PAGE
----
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In December, after an extensive and often controversial consultation period, the Southern District Health Board provisionally approved siting primary birthing units at Wanaka and at Dunstan Hospital in Clyde.
That was conditional on the local lead maternity midwives and other local health providers agreeing to work within the proposed new system.
An SDHB meeting yesterday was told 82% of that workforce had agreed to the plan, and staff were confident that the service could be safely staffed.
"There was a high level of endorsement of the two-unit model," SDHB director of midwifery Heather LaDell said.
"It was regarded as being best for provision of care, best for the population and best for the workforce."
As well as the staffing issues, the board had to consider that the proposed cost to it of the two units had risen from $173,000 to $648,000.
Health boards are obliged by law to provide maternity services in areas not within a certain distance of a hospital, and the two-unit model was considered the best of four options earlier considered by the board.
Ms LaDell said the units would be staffed five days a week and provision would be made for after-hours care.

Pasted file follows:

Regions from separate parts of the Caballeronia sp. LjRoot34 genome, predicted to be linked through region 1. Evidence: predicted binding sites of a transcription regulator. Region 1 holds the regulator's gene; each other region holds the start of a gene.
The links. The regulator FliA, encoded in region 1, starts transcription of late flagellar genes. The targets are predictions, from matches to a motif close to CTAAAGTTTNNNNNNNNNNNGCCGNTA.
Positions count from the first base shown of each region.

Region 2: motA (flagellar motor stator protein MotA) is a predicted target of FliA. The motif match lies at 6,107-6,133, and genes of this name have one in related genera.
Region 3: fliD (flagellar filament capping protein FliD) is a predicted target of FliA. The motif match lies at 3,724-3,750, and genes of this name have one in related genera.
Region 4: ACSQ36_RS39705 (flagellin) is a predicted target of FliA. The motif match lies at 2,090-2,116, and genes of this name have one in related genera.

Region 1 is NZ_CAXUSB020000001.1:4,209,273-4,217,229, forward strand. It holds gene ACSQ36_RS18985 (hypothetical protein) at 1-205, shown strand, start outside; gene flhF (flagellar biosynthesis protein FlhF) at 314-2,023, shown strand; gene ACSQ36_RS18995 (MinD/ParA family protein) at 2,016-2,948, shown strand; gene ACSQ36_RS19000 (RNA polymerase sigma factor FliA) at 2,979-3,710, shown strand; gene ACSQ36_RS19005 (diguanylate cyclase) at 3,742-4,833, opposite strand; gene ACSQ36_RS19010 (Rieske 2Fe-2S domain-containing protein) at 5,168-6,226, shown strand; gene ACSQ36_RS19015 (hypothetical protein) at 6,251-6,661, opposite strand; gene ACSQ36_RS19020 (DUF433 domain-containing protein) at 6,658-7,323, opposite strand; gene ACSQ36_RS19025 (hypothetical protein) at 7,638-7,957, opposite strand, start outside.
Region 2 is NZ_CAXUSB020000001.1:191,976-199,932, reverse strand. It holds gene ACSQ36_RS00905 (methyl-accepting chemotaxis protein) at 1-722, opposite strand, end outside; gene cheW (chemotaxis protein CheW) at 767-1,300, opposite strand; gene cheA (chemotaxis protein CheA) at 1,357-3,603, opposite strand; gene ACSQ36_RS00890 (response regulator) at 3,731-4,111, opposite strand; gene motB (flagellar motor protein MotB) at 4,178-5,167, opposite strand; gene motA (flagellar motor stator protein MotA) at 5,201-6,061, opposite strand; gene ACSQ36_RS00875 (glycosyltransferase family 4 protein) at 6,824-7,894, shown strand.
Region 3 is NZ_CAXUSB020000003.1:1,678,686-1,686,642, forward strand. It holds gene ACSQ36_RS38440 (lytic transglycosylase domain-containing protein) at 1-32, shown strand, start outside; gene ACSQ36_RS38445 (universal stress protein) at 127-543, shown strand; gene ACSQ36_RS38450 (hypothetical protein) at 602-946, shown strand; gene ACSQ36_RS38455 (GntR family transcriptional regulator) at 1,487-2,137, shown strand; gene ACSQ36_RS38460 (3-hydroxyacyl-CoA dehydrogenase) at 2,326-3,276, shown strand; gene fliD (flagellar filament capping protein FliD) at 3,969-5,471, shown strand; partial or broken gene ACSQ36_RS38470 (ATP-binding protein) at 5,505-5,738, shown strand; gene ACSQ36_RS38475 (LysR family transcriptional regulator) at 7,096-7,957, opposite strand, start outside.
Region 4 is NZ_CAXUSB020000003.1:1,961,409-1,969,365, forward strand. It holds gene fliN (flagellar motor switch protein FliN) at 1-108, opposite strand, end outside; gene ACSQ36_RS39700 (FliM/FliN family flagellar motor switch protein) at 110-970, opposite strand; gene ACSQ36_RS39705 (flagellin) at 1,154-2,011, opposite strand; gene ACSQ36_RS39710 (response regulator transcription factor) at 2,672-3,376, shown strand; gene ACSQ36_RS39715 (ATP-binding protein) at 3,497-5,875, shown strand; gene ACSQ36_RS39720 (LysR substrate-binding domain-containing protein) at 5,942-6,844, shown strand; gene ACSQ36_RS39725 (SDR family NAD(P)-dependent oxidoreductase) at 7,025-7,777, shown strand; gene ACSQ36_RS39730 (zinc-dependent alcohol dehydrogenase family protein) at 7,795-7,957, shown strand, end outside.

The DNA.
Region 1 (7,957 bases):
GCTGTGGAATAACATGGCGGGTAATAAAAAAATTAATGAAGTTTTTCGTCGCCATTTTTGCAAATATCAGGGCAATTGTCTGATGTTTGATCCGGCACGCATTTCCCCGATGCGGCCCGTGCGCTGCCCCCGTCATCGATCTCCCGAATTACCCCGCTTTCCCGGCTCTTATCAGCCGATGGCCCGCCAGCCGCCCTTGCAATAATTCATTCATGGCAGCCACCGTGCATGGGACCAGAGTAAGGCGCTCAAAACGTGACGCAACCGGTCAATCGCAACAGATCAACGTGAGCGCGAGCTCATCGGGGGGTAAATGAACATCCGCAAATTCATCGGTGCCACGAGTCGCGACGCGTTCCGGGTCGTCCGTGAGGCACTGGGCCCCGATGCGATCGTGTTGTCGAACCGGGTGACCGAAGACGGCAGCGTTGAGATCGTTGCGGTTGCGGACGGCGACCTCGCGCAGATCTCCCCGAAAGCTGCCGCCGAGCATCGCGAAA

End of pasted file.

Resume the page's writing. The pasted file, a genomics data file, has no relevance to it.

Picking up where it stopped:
"We will be guided by what is safe and reasonable."
Population growth in the region had been a factor behind the decision, but the Covid-19 pandemic has thrown some of those predictions in doubt.
Ms LaDell said she was confident there would be enough births to keep the service busy, but that SDHB projections on demand for the new service had been set very conservatively.
Late last year the SDHB called for expressions of interest in running the units and received three responses.
It now planned to issue a request for proposals to provide maternity services from the unit in Wanaka and from the new service at Dunstan Hospital.
A business case for the capital expenditure on the units was expected to be sent to the Ministry of Health by July for consideration by its Capital Investment Committee in August.
SDHB chairman Pete Hodgson said the two-unit decision balanced many issues and questions involved in making that decision, including distance.
"We needed to face challenging issues around providing services that are sustainable from a population and workforce perspective, but also seeks to provide care closer to home, he said.
"This is especially important in such a critical area as maternity services.
“This is a balance, and many people have worked hard to find a result that responds to what we have clearly heard from the women and communities we serve.”